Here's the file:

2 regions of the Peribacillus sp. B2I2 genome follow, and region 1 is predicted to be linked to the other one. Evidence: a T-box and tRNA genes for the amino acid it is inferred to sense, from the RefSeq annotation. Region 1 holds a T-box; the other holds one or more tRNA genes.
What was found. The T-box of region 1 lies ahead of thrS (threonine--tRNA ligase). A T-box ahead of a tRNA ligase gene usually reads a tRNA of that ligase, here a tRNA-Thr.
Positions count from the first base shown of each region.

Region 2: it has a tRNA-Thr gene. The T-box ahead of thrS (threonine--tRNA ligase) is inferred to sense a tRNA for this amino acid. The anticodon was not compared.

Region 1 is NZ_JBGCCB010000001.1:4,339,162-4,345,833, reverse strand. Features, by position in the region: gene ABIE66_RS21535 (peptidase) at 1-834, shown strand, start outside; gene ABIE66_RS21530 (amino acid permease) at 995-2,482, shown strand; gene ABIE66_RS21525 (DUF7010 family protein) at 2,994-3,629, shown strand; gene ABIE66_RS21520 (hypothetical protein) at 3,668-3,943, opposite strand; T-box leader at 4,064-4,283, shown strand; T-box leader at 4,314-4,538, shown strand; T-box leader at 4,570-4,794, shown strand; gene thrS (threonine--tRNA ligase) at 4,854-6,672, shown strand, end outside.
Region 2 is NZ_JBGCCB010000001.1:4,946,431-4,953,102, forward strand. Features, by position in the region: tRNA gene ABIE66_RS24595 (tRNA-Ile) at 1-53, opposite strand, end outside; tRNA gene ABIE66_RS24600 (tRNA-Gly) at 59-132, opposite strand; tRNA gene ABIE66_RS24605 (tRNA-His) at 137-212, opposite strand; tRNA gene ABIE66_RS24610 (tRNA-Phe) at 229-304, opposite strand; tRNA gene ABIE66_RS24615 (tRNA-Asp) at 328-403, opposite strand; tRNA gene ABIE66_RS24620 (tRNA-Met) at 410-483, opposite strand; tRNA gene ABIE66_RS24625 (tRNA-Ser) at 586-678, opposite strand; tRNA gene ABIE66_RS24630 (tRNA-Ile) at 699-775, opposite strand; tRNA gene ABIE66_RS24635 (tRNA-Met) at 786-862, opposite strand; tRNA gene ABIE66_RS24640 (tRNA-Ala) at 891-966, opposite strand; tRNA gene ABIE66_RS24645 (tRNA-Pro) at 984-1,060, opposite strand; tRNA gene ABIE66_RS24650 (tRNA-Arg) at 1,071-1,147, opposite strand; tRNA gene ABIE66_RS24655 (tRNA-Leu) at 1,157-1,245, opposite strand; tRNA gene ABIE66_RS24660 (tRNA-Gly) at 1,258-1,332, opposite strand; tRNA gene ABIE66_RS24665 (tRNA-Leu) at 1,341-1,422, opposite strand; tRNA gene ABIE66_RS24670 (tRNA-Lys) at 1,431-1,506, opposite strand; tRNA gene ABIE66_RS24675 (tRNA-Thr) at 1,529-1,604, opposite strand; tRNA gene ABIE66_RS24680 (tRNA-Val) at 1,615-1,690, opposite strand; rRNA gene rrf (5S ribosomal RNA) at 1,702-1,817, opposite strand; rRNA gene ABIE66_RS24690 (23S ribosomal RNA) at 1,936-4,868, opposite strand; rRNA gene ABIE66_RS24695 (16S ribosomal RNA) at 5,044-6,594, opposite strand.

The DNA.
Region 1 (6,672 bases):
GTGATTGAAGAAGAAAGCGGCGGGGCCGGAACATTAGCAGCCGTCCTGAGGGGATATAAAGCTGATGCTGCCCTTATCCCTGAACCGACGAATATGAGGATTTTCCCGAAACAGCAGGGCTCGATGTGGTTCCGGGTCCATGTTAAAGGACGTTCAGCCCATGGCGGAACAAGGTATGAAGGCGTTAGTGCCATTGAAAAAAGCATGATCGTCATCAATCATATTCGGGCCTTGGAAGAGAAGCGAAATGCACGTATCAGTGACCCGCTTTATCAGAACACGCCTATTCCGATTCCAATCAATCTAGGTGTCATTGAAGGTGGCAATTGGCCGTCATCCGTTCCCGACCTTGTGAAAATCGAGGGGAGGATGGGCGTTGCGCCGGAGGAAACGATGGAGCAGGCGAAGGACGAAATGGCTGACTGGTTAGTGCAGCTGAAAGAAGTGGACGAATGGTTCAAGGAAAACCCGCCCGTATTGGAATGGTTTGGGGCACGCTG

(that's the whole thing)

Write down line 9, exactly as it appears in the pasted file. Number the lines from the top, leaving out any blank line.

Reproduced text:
GTGATTGAAGAAGAAAGCGGCGGGGCCGGAACATTAGCAGCCGTCCTGAGGGGATATAAAGCTGATGCTGCCCTTATCCCTGAACCGACGAATATGAGGATTTTCCCGAAACAGCAGGGCTCGATGTGGTTCCGGGTCCATGTTAAAGGACGTTCAGCCCATGGCGGAACAAGGTATGAAGGCGTTAGTGCCATTGAAAAAAGCATGATCGTCATCAATCATATTCGGGCCTTGGAAGAGAAGCGAAATGCACGTATCAGTGACCCGCTTTATCAGAACACGCCTATTCCGATTCCAATCAATCTAGGTGTCATTGAAGGTGGCAATTGGCCGTCATCCGTTCCCGACCTTGTGAAAATCGAGGGGAGGATGGGCGTTGCGCCGGAGGAAACGATGGAGCAGGCGAAGGACGAAATGGCTGACTGGTTAGTGCAGCTGAAAGAAGTGGACGAATGGTTCAAGGAAAACCCGCCCGTATTGGAATGGTTTGGGGCACGCTG